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The True Cost
Bush and Obama: Age of Terror
The Game Changers
Catholicism The unpredictable rise of Rome
The Flu That Killed 50 Million
Merchants of Doubt
Tales by Light Adrenaline
Minimalism A Documentary About the Important Things
An Inconvenient Sequel Truth to Power
Nuremberg: Nazis on Trial. Albert Speer
Pink Floyd: P. U. L. S. E. Live at Earls Court (I)
Before the Flood
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The State Hermitage Museum in St Petersburg is one of the largest and most visited museums in the world. Margy Kinmonth's film tells the story of its journey from imperial palace to state museum, investigating remarkable tales of dedication, devotion, ownership and ultimate sacrifice, showing how the collection came about, how it survived tumultuous revolutionary times and what makes the Hermitage unique today. Holding over three million objects and boasting more curators than any other museum, the Hermitage's story is Russia's history in microcosm and its art has lived to tell the tale
Petra: Lost City of Stone
More than 2,000 years ago, the thriving city of Petra rose up in the bone-dry desert of what is now Jordan. An oasis of culture and abundance, the city was built by wealthy merchants whose camel caravans transported incense and spices from the Arabian Gulf. They carved spectacular temple-tombs into its soaring cliffs, raised a monumental Great Temple at its heart, and devised an ingenious system that channeled water to vineyards, bathhouses, fountains, and pools. But following a catastrophic earthquake and a slump in its desert trade routes, Petra's unique culture faded and was lost to most of the world for nearly a thousand years. Now, in a daring experiment, an archaeologist and sculptors team up to carve an iconic temple-tomb to find out how the ancient people of Petra built their city of stone. Meanwhile, scientists using remote sensors and hydraulic flumes uncover the vast city and its sophisticated water system. The race is on to discover how these nomads created this oasis of culture in one of the harshest climates on Earth.
Unlocking the Great Pyramid
When ancient architects completed construction on the Great Pyramid at Giza, they left behind the greatest riddle of the engineering world—how did builders lift limestone blocks weighing an average of two and a half tons 480 feet up onto the top of the Pyramid? For centuries, adventurers and Egyptologists have crawled through every passageway and chamber of the Pyramid, measuring and collecting data in an attempt to determine how it was built. For the first time, a revolutionary theory argues that the answer may be inside the Pyramid. Architect Jean-Pierre Houdin and Egyptologist Bob Brier use 3-D software to unlock the secret.
In the Shadow of Hitler
There is a tendency to deny German culture the equal reverence of Italy or Spain, and this enlightening new series provides a wonderful opportunity to explore a great, yet often neglected, artistic tradition whose influence has been just as profound. Andrew Graham-Dixon concludes his exploration of German art by investigating the dark and difficult times of the 20th century. Dominating the landscape is the figure of Adolf Hitler, failed artist, would-be architect and obsessed with the aesthetics of his 1,000-year Reich". In a series of extraordinary building projects and exhibitions, Hitler waged a propaganda war against every form of modern art as a prelude to unleashing total war on the whole of Europe. After the war the shadow of the Third Reich persisted, Germany remained divided and traumatised. How would artists deal with a past that everybody wanted to forget? Journeying through the work of Otto Dix and George Grosz and the age of the Bauhaus to the post-war painters Georg Baselitz, Hilla Becher and the conceptual artist Joseph Beuys is a long and strange journey, but the signs that art has a place at the heart of the new reunited Germany are clearly visible.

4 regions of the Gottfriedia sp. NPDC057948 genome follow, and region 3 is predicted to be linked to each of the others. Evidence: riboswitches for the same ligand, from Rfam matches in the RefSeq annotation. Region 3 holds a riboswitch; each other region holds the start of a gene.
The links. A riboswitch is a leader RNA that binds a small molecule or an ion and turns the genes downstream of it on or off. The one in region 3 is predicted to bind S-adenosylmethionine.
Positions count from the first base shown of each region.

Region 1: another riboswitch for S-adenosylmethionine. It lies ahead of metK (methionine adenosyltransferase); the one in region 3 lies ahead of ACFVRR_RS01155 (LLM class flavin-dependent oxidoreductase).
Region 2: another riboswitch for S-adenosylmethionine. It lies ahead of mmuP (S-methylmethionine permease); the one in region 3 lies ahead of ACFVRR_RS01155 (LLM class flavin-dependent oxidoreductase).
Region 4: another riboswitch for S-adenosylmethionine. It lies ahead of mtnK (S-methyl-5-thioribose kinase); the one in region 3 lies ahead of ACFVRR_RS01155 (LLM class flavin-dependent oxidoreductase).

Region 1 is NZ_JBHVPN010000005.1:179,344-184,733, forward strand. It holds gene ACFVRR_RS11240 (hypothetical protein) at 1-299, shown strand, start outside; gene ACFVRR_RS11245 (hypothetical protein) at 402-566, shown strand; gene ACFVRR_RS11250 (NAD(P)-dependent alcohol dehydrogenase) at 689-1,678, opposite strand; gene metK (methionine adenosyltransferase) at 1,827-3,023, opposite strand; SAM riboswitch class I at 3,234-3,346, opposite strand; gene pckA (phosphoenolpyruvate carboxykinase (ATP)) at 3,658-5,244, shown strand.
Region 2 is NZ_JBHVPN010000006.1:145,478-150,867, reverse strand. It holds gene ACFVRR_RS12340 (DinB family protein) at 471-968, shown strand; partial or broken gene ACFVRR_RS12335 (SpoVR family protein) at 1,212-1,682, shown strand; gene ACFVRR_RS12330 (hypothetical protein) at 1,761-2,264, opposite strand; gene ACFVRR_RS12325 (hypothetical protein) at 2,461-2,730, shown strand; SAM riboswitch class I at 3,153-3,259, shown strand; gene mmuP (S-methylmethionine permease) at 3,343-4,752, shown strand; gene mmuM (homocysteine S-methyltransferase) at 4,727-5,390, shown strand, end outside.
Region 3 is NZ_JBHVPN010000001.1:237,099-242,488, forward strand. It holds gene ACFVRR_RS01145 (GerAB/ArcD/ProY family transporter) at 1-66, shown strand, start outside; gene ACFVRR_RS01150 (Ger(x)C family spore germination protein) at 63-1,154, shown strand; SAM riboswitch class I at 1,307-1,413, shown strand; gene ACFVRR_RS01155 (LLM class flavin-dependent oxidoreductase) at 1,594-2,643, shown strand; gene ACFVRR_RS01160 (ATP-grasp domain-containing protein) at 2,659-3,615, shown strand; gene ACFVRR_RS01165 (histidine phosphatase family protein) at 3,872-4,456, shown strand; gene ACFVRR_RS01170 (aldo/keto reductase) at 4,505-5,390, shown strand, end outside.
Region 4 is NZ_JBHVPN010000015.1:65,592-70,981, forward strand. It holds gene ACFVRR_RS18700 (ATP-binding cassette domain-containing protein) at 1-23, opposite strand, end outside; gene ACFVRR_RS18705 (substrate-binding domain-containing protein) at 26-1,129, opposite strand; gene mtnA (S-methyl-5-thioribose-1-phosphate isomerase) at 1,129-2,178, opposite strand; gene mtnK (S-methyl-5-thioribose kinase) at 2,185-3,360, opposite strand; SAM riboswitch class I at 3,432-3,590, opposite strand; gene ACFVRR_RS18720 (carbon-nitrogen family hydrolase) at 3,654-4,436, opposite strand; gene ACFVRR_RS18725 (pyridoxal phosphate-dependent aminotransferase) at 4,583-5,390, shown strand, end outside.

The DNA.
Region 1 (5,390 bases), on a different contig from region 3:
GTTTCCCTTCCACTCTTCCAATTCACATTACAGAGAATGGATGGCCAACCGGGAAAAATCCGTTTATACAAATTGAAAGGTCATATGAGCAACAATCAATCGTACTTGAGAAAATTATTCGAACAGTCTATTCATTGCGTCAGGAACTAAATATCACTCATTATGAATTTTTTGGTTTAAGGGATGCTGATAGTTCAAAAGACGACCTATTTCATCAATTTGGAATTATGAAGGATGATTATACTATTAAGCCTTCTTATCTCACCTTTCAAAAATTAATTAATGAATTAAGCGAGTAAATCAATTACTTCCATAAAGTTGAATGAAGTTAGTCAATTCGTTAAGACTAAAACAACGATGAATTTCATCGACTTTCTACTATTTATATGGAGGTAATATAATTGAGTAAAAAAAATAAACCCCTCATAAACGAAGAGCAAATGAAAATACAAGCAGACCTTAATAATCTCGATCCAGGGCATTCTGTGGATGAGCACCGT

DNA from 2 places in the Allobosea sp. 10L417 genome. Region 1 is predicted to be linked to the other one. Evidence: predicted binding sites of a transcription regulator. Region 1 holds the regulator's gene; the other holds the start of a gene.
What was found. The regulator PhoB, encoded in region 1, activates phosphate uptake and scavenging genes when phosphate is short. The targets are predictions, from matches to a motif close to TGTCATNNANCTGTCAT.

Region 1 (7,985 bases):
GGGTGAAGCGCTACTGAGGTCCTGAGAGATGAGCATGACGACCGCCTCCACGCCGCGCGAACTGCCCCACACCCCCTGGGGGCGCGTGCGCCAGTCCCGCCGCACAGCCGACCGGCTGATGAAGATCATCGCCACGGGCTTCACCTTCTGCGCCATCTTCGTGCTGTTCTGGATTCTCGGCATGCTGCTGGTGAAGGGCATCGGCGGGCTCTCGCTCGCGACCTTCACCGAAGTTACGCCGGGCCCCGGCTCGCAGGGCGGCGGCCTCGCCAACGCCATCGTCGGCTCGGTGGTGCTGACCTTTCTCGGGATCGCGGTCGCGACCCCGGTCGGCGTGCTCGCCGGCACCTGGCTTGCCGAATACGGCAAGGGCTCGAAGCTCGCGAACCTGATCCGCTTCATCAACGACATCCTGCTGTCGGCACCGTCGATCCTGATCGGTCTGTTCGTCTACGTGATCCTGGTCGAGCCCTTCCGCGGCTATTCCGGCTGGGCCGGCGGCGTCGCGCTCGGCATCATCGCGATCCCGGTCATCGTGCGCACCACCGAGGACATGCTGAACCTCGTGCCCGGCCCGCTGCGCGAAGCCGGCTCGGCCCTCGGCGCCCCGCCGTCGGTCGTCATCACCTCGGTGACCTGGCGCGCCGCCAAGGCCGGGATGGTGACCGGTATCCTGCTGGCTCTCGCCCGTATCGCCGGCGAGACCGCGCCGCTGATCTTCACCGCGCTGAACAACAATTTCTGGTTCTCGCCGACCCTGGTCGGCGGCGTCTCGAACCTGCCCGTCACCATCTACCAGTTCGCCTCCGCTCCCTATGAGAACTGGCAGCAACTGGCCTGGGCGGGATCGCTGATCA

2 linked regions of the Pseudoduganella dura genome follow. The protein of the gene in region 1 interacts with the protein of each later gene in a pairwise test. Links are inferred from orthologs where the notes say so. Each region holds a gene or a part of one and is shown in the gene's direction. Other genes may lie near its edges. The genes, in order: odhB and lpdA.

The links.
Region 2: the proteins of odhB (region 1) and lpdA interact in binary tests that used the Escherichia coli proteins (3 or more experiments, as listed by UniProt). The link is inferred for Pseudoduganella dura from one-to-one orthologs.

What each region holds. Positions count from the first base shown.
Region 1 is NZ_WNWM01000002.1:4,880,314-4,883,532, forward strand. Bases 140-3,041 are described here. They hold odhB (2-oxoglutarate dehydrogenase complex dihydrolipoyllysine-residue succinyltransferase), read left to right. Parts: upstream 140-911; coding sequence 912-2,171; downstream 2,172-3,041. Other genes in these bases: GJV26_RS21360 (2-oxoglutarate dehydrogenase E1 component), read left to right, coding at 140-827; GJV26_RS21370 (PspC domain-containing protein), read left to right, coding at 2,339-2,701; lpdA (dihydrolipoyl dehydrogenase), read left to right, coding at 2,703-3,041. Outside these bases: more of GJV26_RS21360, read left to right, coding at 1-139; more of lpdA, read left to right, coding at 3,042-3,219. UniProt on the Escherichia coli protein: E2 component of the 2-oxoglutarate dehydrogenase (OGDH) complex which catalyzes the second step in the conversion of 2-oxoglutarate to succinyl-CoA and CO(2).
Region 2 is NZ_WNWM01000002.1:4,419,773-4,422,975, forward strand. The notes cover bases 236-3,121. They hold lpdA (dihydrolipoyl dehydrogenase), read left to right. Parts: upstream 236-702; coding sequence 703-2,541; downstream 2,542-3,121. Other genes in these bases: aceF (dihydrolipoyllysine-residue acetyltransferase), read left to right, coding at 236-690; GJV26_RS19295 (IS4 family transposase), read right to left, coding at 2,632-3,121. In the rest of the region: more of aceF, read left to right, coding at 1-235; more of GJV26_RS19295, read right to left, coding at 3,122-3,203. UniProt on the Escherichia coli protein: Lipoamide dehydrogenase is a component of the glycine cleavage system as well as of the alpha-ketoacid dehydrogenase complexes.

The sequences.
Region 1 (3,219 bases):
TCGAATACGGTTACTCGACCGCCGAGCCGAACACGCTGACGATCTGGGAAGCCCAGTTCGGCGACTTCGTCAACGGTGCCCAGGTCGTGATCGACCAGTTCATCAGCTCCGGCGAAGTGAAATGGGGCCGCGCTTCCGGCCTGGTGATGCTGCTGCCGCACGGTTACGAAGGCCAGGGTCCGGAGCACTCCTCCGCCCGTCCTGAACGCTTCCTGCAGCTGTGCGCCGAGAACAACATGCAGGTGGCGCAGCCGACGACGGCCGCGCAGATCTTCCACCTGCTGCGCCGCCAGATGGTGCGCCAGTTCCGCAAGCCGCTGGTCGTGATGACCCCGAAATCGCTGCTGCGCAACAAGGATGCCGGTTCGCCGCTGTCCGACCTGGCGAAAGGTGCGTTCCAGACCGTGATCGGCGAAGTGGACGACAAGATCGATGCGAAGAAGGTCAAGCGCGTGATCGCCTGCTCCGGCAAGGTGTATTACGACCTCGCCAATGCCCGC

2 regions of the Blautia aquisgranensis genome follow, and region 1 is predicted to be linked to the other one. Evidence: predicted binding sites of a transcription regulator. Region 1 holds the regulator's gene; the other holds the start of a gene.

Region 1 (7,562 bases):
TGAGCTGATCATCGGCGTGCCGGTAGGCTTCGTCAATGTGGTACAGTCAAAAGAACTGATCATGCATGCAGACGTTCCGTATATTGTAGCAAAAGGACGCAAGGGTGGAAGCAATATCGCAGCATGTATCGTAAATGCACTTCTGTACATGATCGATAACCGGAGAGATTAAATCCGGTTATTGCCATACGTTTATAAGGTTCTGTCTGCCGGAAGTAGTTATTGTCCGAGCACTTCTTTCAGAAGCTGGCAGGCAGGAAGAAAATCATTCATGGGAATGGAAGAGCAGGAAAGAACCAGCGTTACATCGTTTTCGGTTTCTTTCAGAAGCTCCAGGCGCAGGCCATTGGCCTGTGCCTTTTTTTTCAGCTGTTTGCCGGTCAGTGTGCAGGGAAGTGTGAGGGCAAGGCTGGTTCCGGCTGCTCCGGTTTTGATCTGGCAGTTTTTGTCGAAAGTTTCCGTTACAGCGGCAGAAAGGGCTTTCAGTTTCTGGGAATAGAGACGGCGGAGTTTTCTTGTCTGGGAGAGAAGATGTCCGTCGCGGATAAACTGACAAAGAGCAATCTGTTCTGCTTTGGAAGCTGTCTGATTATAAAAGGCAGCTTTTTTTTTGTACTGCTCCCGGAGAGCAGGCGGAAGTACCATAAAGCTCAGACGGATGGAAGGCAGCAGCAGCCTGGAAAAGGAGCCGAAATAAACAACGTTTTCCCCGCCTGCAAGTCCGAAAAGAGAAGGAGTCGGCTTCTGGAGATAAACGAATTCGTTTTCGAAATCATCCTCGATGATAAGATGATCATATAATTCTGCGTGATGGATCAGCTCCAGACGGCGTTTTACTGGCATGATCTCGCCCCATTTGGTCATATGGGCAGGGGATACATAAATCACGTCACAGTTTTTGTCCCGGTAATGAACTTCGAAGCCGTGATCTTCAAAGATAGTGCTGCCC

The Art of Germany
The Art of Germany: A Divided Land
Andrew Graham-Dixon begins his exploration of German art by looking at the rich and often neglected art of the German middle ages and Renaissance. He visits the towering cathedral of Cologne, a place which encapsulates the varied and often contradictory character of German art. In Munch he gets to grips with the earliest paintings of the Northern Renaissance, the woodcuts of Albrecht Durer and the cosmic visions of the painter Albrecht Altdorfer. Andrew also embarks on a tour of the Bavarian countryside, discovering some of the little-known treasures of German limewood sculpture.
The Art of Germany
Nuremberg: Nazis on Trial
The Nazis, A Warning From History
Wild South America
The Private Life of a Masterpiece
The Making of the Mob
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